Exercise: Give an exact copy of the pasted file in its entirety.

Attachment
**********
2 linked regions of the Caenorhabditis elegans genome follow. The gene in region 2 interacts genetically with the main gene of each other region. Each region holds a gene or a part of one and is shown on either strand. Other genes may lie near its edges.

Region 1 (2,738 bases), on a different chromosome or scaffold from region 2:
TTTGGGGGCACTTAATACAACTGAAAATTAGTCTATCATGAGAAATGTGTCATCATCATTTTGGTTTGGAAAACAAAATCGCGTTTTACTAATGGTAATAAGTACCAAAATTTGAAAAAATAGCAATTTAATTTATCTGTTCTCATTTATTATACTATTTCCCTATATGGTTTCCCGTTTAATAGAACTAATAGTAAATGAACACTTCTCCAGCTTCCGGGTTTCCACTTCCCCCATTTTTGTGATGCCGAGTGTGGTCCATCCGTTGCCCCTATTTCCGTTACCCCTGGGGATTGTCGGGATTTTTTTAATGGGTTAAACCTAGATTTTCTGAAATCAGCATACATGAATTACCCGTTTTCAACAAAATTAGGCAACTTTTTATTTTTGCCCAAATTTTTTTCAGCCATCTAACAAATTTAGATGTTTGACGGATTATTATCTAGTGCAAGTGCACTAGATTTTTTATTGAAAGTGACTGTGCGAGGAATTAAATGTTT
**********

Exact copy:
2 linked regions of the Caenorhabditis elegans genome follow. The gene in region 2 interacts genetically with the main gene of each other region. Each region holds a gene or a part of one and is shown on either strand. Other genes may lie near its edges.

Region 1 (2,738 bases), on a different chromosome or scaffold from region 2:
TTTGGGGGCACTTAATACAACTGAAAATTAGTCTATCATGAGAAATGTGTCATCATCATTTTGGTTTGGAAAACAAAATCGCGTTTTACTAATGGTAATAAGTACCAAAATTTGAAAAAATAGCAATTTAATTTATCTGTTCTCATTTATTATACTATTTCCCTATATGGTTTCCCGTTTAATAGAACTAATAGTAAATGAACACTTCTCCAGCTTCCGGGTTTCCACTTCCCCCATTTTTGTGATGCCGAGTGTGGTCCATCCGTTGCCCCTATTTCCGTTACCCCTGGGGATTGTCGGGATTTTTTTAATGGGTTAAACCTAGATTTTCTGAAATCAGCATACATGAATTACCCGTTTTCAACAAAATTAGGCAACTTTTTATTTTTGCCCAAATTTTTTTCAGCCATCTAACAAATTTAGATGTTTGACGGATTATTATCTAGTGCAAGTGCACTAGATTTTTTATTGAAAGTGACTGTGCGAGGAATTAAATGTTT